How do you top a long-successful car? Just ask BMW, which is offering a successor to its highly popular 3-Series coupe and convertible.
The new 2014 BMW 4-Series coupe just may be the best reasonably priced sports coupe. It’s longer, lower and more stylish than its predecessor and is more luxurious.
Indeed, the new 4-Series has more than enough pizzazz, performance and comfort to back up its rakish new body.
The 4-Series coupe replaces the 3-Series coupe. It shares mechanical components with the outgoing 3-Series coupe, but is superior in many respects. The 3-Series BMW long has dominated the “Best Buy” lists of car buff magazines, and there’s no reason why the 4-Series can’t do the same.
The stunning interior of the 2014 BMW 4-Series Coupe.
The coupe comes in various trim levels and with rear or all-wheel drive (AWD).The 240-horsepower 428i with a twin-turbocharged 2-liter four-cylinder engine has a base price of $40,500 with rear-drive and $42,500 with AWD. The base cost of the 435i twin-turbocharged 3-liter 300-horsepower inline six-cylinder is $46,000 with rear-drive and $48,000 with AWD.
(A $48,750 428i convertible and $54,900 435i convertible also will be offered, probably in the spring.)
The 4-Series coupe is offered with a six-speed manual transmission or an eight-speed automatic, with an easily used manual-shift feature. The automatic is likely to be the most popular choice.
Estimated fuel economy of the 428i with the four-cylinder and rear-drive is 23 miles per gallon in the city and 33 on highways. The figures are 22 city and 34 highway with AWD. The 435i delivers 20 city and 30 highway with rear-drive and 22 and 30 with AWD.
How fast do you want to go? I tested the 435i AWD model with the automatic and found it to be ferociously fast. It’s doubtful that owners will wish it had a V-8.The 428i with its four-cylinder engine isn’t as fast, but still is plenty fast. However, the four-cylinder must work harder than the smooth six-cylinder.
With all-wheel drive, my test 4-Series coupe exhibited no torque steer during fast starts from a stop.
Speed-sensitive power steering initially feels a little heavy at low speeds, but has the right amount of accuracy and feel. With nearly 50/50 weight distribution and a supple, well-designed suspension, handling is very good, although the 4-Series coupe is approximately 3,500 pounds and the weight can be felt when quickly tackling curves and making fast moves.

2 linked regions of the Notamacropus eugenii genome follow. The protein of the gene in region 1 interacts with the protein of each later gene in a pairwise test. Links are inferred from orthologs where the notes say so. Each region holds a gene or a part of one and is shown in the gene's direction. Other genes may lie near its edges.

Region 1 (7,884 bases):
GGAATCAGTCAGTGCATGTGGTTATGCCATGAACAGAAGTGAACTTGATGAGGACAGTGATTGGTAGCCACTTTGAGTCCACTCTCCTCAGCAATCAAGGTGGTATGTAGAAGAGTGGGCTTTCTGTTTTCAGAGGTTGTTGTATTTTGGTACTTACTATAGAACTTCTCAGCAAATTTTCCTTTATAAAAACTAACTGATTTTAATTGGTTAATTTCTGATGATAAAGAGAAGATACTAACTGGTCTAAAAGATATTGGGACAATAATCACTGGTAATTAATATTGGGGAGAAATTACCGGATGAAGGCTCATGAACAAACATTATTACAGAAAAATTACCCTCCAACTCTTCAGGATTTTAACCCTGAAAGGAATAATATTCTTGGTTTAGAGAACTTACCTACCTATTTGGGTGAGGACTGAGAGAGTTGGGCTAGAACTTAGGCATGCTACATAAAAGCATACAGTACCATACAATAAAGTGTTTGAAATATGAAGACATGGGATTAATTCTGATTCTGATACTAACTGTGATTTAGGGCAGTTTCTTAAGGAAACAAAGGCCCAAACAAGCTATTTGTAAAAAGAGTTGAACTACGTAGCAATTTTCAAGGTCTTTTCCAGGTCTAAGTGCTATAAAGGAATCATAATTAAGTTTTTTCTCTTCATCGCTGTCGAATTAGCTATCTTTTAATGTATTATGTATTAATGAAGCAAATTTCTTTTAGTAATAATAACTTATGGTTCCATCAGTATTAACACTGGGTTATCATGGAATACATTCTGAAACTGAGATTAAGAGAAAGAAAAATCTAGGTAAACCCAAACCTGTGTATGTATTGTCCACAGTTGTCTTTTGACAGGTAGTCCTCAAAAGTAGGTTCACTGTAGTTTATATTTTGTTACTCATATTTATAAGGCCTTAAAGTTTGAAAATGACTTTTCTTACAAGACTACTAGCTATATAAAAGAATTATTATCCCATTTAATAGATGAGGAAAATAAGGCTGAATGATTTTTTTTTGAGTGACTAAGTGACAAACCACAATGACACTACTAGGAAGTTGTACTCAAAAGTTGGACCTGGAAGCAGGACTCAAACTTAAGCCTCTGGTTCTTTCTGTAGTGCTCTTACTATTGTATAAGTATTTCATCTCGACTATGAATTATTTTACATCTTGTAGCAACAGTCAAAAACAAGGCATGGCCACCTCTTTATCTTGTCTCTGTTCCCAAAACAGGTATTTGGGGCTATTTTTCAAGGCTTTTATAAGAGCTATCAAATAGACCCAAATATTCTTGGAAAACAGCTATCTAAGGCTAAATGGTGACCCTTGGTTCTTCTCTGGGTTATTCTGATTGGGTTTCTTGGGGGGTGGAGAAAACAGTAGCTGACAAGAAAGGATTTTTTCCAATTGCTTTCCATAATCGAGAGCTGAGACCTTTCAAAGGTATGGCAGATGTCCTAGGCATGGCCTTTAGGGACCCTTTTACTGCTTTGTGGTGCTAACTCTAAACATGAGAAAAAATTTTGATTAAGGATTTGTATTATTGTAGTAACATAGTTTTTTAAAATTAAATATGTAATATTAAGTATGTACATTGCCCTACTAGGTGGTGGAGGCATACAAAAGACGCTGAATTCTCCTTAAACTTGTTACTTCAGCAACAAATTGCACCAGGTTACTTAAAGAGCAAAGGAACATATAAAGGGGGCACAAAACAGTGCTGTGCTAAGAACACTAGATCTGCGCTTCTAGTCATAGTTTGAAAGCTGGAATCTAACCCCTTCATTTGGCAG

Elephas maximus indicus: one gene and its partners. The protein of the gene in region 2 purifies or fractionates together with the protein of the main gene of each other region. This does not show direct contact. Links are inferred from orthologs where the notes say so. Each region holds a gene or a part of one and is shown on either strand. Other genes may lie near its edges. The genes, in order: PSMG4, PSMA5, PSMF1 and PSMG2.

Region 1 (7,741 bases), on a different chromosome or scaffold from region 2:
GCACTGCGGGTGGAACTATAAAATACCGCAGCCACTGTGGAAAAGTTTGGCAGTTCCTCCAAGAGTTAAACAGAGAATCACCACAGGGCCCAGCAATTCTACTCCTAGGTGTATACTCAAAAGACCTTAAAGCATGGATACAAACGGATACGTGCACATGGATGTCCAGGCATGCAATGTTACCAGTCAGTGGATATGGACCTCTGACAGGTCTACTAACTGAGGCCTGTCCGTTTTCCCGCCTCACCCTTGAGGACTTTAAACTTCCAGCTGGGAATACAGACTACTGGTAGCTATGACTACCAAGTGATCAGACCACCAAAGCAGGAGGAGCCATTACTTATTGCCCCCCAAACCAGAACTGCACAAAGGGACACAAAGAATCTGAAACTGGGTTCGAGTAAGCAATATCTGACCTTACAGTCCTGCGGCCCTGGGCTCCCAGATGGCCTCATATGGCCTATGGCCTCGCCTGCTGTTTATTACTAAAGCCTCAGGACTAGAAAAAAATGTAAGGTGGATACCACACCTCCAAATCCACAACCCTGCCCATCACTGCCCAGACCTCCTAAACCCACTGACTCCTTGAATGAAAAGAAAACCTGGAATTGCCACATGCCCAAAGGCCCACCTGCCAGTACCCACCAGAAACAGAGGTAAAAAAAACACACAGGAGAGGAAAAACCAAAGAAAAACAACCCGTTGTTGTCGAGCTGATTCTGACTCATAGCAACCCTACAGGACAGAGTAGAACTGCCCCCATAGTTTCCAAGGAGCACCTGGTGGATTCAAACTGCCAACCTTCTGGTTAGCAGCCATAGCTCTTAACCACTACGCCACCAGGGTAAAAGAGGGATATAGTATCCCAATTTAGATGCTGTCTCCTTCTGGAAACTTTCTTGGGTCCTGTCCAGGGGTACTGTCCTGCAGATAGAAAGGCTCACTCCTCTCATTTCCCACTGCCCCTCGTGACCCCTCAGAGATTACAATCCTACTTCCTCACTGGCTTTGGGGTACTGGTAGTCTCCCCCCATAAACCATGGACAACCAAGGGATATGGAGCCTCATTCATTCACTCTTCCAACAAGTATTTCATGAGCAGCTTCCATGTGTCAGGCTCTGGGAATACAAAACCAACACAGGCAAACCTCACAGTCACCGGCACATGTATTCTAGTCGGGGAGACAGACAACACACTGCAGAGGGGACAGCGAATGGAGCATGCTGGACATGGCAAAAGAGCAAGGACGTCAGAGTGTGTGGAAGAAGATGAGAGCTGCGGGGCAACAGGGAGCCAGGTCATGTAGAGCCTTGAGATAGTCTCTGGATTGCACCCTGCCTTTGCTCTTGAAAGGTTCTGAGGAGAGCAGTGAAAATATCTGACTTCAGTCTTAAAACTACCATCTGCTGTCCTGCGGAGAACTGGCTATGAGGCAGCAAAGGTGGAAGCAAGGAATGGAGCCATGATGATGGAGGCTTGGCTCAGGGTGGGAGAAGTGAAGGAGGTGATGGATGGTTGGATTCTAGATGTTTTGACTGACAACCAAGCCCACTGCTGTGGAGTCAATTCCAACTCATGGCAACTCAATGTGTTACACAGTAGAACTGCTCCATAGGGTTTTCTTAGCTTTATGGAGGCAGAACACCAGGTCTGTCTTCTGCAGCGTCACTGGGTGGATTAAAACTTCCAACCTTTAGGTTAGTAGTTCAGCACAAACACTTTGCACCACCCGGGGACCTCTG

The brakes bite hard for sure stops. A console button allows the car to be set to “comfort” mode for relaxed driving or to “sport” mode for more spirited driving. I found “comfort” mode to be preferable for routine driving.
The 4-Series coupe has short overhangs and is one inch longer overall, with a two-inch longer wheelbase than the 3-Series coupe. It’s also about an inch lower.
Flowing lines and a wide stance give the deftly restyled 4-Series coupe a costly, upscale look. But the long, heavy doors can be awkward to use in tight parking spots. The roofline partially obstructs rear visibility, so thank goodness the outside power rearview mirrors are large.The low front end can be damaged if a driver isn’t wary of too-high obstructions, but it easily clears the concrete stops at, say, 7-Elevens.
The quiet, upscale interior has good fits and quality materials, including dark burl walnut trim. Controls are ergonomically arranged for the driver, although gauges can be hard to read in sunlight. Standard are such comfort and convenience items as automatic climate control.
Optional items include a navigation system, active cruise control and parking assist.
You might not think so looking at the car, but the 4-Series has a surprising amount of room for a compact coupe, especially in back, where 6-footers in contoured seats have good leg room. A large fold-down armrest with dual cupholders can occupy the center of the backseat.
There’s a decent amount of cabin storage space. And rear seatbacks fold flat to allow additional cargo room if you need more space than the large trunk provides. It has a low, wide opening for easy loading or unloading during, say, those frantic pick-ups and drop-offs at airport parking lanes.
Curiously, the inside hood release must be pulled twice to get the hood open. I had to go to the owner’s manual to find that one out. Once the hood is opened, one can see that the engine compartment is as precisely designed as the rest of the car.
With all its competition, BMW was compelled to come up with something as good as the 4-Series coupe.
Pros: Stylish. Fast. Roomy. Comfortable. Upscale interior. Good roadability. Supple ride.
Cons: Long, heavy dors. Gauges hard to read in sunlight. Rear visibility problem.
Bottom Line: BMW scores again with its new 4-Series coupe.
Dan Jedlicka has been an automotive reviewer for more than 40 years. To read more of his new and vintage car reviewers, visit his website: www.danjedlicka.com.